The effects of emotion-oriented approaches in the care for persons suffering from dementia: A review of the literature

Evelyn Finnema*, Rose Marie Dröes, Miel Ribbe, Willem Van Tilburg

*Corresponding author for this work

Research output: Contribution to journalReview articleAcademicpeer-review

Abstract

Objective. This article presents an overview of the results of intervention studies in various emotion-oriented approaches in the care for people suffering from dementia. Recommendations are made with regard to clinical practice and future research. Data sources. We searched for references (1990-99) in several bibliographical databases, i.e. Medline, PsycLit, Embase, Sociofile and Current Contents. The terms 'dementia' and 'Alzheimer's disease' were linked separately to the search terms: emotion-oriented, validation (therapy), sensory integration/sensory stimulation/snoezelen, simulated presence therapy and reminiscence (therapy)/life-review. Based on references in the articles found, other publications were traced. Study selection. We started from the 'emotion-oriented' approaches used in 24-hour care distinguished by the American Psychiatric Association (1997) i.e. validation, sensory stimulation/integration, simulated presence therapy and reminiscence. We selected research articles that describe intervention, design, measuring instruments and results. Data extraction. The articles were analyzed with regard to research group, setting, design, effect variables, intervention, measuring instruments, statistical analyses and results. Data synthesis. It is shown that mainly positive results (including increased social interaction and decrease of behavior problems) are achieved with these emotion-oriented approaches. Unfortunately many studies have methodological limitations and are done independently, which makes comparison difficult. Conclusions. Despite the limited cogency of the studies we traced, the results are promising. Emotion-oriented care approaches offer the opportunity to tailor the care to the individual needs of dementing elderly and can be complemented with other psychosocial approaches (e.g. psychomotor therapy and music therapy) when necessary. The challenge for the care sector is to develop guidelines to determine which approach should be applied to whom and when. Scientific research can contribute by examining which emotion-oriented approaches, possibly in combination with each other or with psychosocial therapies, effect an increase in the well-being and improve functioning in which patients. Copyright (C) 2000 John Wiley and Sons, Ltd.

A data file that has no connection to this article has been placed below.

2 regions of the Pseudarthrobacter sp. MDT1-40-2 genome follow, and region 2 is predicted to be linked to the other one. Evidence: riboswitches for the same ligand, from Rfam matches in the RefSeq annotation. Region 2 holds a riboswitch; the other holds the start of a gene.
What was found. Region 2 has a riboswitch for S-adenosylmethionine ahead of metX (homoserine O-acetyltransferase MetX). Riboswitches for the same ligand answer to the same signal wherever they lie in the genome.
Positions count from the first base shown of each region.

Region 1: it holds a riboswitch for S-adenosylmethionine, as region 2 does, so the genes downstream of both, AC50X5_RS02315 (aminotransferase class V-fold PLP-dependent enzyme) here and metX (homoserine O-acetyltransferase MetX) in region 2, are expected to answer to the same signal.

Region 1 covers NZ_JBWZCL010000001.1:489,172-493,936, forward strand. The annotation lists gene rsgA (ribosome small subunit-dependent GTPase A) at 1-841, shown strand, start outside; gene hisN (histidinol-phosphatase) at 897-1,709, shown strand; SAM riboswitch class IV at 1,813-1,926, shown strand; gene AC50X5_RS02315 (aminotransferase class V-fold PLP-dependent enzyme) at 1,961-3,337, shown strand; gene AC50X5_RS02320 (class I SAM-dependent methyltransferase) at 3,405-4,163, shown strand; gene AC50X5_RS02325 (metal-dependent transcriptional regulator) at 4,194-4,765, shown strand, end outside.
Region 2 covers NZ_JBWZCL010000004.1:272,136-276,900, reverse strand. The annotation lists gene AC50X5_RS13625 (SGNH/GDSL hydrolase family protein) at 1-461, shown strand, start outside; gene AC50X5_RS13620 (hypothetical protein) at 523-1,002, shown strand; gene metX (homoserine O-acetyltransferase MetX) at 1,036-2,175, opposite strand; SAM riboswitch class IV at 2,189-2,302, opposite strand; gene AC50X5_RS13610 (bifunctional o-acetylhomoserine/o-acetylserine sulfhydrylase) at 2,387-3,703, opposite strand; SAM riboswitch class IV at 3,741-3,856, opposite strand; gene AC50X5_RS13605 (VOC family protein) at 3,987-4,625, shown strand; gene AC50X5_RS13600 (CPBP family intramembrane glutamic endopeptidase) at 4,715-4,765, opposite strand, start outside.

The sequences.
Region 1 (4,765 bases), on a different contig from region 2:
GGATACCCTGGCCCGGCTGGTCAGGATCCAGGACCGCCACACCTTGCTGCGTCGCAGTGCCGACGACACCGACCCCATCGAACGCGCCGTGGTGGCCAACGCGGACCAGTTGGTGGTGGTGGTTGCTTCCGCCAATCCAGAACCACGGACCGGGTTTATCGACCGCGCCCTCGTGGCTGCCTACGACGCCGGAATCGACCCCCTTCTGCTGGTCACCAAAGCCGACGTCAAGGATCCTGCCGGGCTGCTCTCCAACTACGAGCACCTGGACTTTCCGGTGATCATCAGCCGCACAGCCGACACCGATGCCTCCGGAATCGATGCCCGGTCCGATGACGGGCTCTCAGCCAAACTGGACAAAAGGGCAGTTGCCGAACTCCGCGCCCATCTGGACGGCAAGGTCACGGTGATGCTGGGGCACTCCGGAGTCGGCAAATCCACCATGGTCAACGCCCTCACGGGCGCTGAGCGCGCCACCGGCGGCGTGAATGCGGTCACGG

Original languageEnglish
Pages (from-to)141-161
Number of pages21
JournalInternational Journal of Geriatric Psychiatry
Volume15
Issue number2
DOIs
Publication statusPublished - 1 Feb 2000

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